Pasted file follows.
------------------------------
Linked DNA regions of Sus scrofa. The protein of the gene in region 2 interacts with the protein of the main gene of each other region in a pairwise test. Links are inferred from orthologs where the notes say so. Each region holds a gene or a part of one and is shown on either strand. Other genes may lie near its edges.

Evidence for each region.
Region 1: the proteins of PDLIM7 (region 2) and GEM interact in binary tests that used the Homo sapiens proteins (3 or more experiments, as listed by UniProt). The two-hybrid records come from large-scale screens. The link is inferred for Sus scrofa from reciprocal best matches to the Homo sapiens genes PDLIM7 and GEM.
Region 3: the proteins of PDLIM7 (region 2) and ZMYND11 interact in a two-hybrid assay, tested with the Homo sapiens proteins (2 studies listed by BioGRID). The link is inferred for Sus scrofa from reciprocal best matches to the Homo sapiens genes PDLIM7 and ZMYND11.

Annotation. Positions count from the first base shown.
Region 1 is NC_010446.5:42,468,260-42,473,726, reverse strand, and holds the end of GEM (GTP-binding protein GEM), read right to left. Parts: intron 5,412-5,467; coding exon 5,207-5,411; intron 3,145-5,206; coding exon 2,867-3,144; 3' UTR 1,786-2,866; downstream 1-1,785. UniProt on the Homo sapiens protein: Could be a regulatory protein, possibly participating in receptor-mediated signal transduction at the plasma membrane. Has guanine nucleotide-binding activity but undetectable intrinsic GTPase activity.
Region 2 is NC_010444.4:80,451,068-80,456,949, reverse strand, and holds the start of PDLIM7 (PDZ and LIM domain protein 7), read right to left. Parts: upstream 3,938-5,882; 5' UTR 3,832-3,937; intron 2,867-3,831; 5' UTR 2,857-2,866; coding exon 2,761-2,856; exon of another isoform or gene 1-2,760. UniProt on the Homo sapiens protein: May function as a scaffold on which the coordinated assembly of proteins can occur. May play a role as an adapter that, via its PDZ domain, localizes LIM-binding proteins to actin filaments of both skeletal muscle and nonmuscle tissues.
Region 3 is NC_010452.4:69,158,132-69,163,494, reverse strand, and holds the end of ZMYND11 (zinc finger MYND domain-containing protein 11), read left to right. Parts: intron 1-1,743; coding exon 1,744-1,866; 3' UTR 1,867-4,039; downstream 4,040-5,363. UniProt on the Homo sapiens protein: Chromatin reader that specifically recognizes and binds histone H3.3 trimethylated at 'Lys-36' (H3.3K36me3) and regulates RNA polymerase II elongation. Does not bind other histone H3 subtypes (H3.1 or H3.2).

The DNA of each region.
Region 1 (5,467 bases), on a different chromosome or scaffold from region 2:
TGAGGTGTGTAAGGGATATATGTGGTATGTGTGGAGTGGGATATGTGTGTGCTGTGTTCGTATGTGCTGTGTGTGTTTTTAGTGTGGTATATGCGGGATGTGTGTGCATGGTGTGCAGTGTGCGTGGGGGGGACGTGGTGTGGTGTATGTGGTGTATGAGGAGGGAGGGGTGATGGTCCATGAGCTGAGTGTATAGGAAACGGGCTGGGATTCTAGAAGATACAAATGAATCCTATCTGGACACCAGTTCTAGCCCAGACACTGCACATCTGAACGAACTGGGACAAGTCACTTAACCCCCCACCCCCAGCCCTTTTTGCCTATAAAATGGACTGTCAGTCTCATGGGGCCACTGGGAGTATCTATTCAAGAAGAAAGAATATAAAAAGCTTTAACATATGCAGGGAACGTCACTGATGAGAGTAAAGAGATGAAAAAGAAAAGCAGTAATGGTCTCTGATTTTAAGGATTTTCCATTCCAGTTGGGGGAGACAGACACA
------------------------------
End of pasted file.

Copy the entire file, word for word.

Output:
Linked DNA regions of Sus scrofa. The protein of the gene in region 2 interacts with the protein of the main gene of each other region in a pairwise test. Links are inferred from orthologs where the notes say so. Each region holds a gene or a part of one and is shown on either strand. Other genes may lie near its edges.

Evidence for each region.
Region 1: the proteins of PDLIM7 (region 2) and GEM interact in binary tests that used the Homo sapiens proteins (3 or more experiments, as listed by UniProt). The two-hybrid records come from large-scale screens. The link is inferred for Sus scrofa from reciprocal best matches to the Homo sapiens genes PDLIM7 and GEM.
Region 3: the proteins of PDLIM7 (region 2) and ZMYND11 interact in a two-hybrid assay, tested with the Homo sapiens proteins (2 studies listed by BioGRID). The link is inferred for Sus scrofa from reciprocal best matches to the Homo sapiens genes PDLIM7 and ZMYND11.

Annotation. Positions count from the first base shown.
Region 1 is NC_010446.5:42,468,260-42,473,726, reverse strand, and holds the end of GEM (GTP-binding protein GEM), read right to left. Parts: intron 5,412-5,467; coding exon 5,207-5,411; intron 3,145-5,206; coding exon 2,867-3,144; 3' UTR 1,786-2,866; downstream 1-1,785. UniProt on the Homo sapiens protein: Could be a regulatory protein, possibly participating in receptor-mediated signal transduction at the plasma membrane. Has guanine nucleotide-binding activity but undetectable intrinsic GTPase activity.
Region 2 is NC_010444.4:80,451,068-80,456,949, reverse strand, and holds the start of PDLIM7 (PDZ and LIM domain protein 7), read right to left. Parts: upstream 3,938-5,882; 5' UTR 3,832-3,937; intron 2,867-3,831; 5' UTR 2,857-2,866; coding exon 2,761-2,856; exon of another isoform or gene 1-2,760. UniProt on the Homo sapiens protein: May function as a scaffold on which the coordinated assembly of proteins can occur. May play a role as an adapter that, via its PDZ domain, localizes LIM-binding proteins to actin filaments of both skeletal muscle and nonmuscle tissues.
Region 3 is NC_010452.4:69,158,132-69,163,494, reverse strand, and holds the end of ZMYND11 (zinc finger MYND domain-containing protein 11), read left to right. Parts: intron 1-1,743; coding exon 1,744-1,866; 3' UTR 1,867-4,039; downstream 4,040-5,363. UniProt on the Homo sapiens protein: Chromatin reader that specifically recognizes and binds histone H3.3 trimethylated at 'Lys-36' (H3.3K36me3) and regulates RNA polymerase II elongation. Does not bind other histone H3 subtypes (H3.1 or H3.2).

The DNA of each region.
Region 1 (5,467 bases), on a different chromosome or scaffold from region 2:
TGAGGTGTGTAAGGGATATATGTGGTATGTGTGGAGTGGGATATGTGTGTGCTGTGTTCGTATGTGCTGTGTGTGTTTTTAGTGTGGTATATGCGGGATGTGTGTGCATGGTGTGCAGTGTGCGTGGGGGGGACGTGGTGTGGTGTATGTGGTGTATGAGGAGGGAGGGGTGATGGTCCATGAGCTGAGTGTATAGGAAACGGGCTGGGATTCTAGAAGATACAAATGAATCCTATCTGGACACCAGTTCTAGCCCAGACACTGCACATCTGAACGAACTGGGACAAGTCACTTAACCCCCCACCCCCAGCCCTTTTTGCCTATAAAATGGACTGTCAGTCTCATGGGGCCACTGGGAGTATCTATTCAAGAAGAAAGAATATAAAAAGCTTTAACATATGCAGGGAACGTCACTGATGAGAGTAAAGAGATGAAAAAGAAAAGCAGTAATGGTCTCTGATTTTAAGGATTTTCCATTCCAGTTGGGGGAGACAGACACA